Monday, February 11, 2013

Starting the year off right

December 31, 2012

Shared breakfast with Donna at the First Street Café in Benicia … our usual weekly tete-a-tete, with the added event of a ride to BART for me.  I’ve packed, repacked and  packed again over the past week, getting my luggage down to manageable weight and size for a woman of my years and constitution on a 5 week itinerary in India.

Yes, there is the matter of my years.  I started traveling when I was 7, so know the routine of packing and leaving things behind.  First traveling on my own at 15,  I learned the joys of not knowing exactly what will confront me, delight me, confound me.  With my first foreign travel at 19, I learned the meaning of adventure, danger, and letting the sparkles of the present flow around me.

With recent travels, I’ve also learned how much pre-arranging I need in order to keep my creatureliness in good working order.  So  most hotels have been booked in advance, flights have been bought, and this, my first experience with organized tours, will definiately be experimental.

January 1

Dubai, Le Meridian Hotel at 10 pm Middle East time (that‘s about 10 am California time).   I deplaned into a strangely familiar world with shiny marble floors, English signs, efficiency … um, but men wearing white dresses and head scarves. Large airport, enormous, I walked for what seemed like 20 minutes to immigration.  Easy, comfortable, my tired brain didn’t have to stress.   Got a taxi cab quickly and the friendly driver described the city, deposited me at the hotel (a mere $6) where I was met by a doorman who took my luggage.  At my age, I no longer need to grab it first, I’m willing to tip someone to help me.  Inside, the receptionists were hospitable, intelligent and helpful, though the various English accents are stunning … African, Asian, Indian … all speaking English with a twist.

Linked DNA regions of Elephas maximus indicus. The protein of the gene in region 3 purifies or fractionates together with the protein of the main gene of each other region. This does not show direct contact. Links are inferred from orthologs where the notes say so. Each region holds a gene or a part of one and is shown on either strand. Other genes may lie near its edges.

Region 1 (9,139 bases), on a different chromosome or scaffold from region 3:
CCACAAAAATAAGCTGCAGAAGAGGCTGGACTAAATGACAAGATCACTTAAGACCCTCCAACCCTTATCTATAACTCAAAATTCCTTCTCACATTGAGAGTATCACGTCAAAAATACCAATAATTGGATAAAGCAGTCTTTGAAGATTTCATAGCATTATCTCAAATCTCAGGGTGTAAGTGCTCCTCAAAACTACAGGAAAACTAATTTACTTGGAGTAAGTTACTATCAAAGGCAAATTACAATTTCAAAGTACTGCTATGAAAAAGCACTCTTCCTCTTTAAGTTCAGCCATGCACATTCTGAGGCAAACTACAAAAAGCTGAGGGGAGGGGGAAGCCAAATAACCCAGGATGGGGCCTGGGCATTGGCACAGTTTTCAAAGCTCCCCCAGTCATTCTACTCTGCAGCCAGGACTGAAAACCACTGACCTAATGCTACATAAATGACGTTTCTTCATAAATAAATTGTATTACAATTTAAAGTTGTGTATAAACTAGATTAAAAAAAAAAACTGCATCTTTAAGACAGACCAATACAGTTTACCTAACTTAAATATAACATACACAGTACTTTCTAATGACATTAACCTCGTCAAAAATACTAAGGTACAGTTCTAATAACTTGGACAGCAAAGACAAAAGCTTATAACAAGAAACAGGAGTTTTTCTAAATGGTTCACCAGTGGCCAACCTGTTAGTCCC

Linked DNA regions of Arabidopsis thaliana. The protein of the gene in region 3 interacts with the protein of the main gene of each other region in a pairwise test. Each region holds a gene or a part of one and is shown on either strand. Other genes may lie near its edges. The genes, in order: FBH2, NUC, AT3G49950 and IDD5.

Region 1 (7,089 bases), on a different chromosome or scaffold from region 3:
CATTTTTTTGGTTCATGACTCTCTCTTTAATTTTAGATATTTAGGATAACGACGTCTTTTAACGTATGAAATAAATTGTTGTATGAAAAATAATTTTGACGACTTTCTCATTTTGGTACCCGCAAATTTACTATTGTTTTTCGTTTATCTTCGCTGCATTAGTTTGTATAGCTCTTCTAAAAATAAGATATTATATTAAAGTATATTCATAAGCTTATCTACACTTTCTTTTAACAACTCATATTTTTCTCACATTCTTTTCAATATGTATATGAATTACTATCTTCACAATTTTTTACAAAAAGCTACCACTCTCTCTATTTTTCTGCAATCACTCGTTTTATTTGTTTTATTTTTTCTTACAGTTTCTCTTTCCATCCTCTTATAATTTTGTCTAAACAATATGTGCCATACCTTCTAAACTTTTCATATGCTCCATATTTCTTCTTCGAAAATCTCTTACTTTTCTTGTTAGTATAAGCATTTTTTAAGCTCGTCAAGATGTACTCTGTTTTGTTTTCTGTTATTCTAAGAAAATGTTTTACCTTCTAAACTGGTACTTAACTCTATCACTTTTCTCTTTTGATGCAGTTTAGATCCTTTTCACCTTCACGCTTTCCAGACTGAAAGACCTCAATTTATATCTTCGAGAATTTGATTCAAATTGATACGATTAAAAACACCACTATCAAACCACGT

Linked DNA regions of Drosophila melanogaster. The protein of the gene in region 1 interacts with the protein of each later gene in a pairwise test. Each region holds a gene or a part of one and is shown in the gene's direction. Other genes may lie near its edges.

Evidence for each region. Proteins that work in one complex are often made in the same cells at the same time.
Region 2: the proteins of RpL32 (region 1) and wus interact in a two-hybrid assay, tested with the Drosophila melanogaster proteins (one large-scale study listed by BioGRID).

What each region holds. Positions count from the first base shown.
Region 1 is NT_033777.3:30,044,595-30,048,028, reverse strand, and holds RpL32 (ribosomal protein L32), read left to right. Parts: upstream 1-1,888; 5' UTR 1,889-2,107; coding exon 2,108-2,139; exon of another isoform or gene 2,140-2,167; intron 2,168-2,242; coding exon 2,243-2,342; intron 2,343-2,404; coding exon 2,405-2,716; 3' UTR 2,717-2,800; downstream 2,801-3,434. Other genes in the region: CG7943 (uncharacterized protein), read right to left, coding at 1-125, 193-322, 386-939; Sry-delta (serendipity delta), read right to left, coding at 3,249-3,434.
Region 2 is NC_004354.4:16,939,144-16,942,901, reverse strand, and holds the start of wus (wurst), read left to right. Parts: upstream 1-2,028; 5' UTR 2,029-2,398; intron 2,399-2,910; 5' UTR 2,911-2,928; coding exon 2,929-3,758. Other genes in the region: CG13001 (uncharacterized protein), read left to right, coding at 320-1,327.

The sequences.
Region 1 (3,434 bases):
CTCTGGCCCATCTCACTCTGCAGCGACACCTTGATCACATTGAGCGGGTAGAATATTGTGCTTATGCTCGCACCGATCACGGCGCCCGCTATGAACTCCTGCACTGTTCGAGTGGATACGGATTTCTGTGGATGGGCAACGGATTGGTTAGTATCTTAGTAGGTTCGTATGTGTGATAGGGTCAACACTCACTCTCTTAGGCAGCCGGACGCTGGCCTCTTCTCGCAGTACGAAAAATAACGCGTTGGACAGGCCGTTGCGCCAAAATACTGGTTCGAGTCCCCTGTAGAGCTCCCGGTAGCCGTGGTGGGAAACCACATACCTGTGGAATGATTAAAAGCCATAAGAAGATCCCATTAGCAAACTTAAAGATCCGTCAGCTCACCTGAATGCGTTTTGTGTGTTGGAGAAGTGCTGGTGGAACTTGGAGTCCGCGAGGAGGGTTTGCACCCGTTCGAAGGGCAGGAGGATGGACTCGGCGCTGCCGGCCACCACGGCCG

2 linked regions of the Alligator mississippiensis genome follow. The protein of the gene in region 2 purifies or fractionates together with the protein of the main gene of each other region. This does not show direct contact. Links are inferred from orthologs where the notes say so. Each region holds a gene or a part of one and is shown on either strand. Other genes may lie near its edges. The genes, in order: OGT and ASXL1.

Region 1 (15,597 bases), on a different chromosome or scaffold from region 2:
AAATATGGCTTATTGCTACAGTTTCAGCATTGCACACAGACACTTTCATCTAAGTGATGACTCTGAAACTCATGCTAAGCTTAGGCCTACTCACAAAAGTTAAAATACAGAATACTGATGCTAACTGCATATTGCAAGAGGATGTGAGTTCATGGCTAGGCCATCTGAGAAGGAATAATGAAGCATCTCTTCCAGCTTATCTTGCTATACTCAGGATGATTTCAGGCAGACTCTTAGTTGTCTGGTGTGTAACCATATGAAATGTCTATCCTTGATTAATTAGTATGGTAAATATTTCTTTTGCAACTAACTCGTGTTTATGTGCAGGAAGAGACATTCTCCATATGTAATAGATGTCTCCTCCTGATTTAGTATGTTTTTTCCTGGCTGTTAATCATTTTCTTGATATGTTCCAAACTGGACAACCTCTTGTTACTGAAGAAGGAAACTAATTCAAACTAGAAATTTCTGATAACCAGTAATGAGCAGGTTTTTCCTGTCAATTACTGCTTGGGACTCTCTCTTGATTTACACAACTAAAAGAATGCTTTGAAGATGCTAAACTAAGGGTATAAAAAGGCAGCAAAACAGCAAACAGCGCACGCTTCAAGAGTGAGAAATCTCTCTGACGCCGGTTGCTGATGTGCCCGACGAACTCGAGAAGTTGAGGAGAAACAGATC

After a good night’s sleep, I woke early and got up to walk around.  Knowing where I am physically and first hand is important to me.  I like to place myself on the earth, wherever I am.  It is a fairly mundane neighborhood, with only a few hotels.  As I walk farther, I find a clean, middle class looking neighborhood that could be Miami or Los Angeles.  Homes have clean-cut, geometric construction and are painted neutral colors; groceries or snack shops dot corners of main streets.  Not many people are out; mainly men perhaps walking to work and a few women of indeterminate ethnicity who look like office workers.  I stop for breakfast at a coffee house across from the Emirates College, where I see people in airline uniforms.  The weather is perfect, the food delicious, the service friendly.  I continue, heading back to the hotel and see men out washing cars.  I assume these are drivers whose job it is to keep the cars spic and span and ready for their employers’ use.

A little later I head the other way and realize I’m close to the very simple metro and could have gone downtown easily on my own.  Feeling it's too close to flight time to Delhi, I kick myself for not doing something (for the first time), and head back to the hotel.

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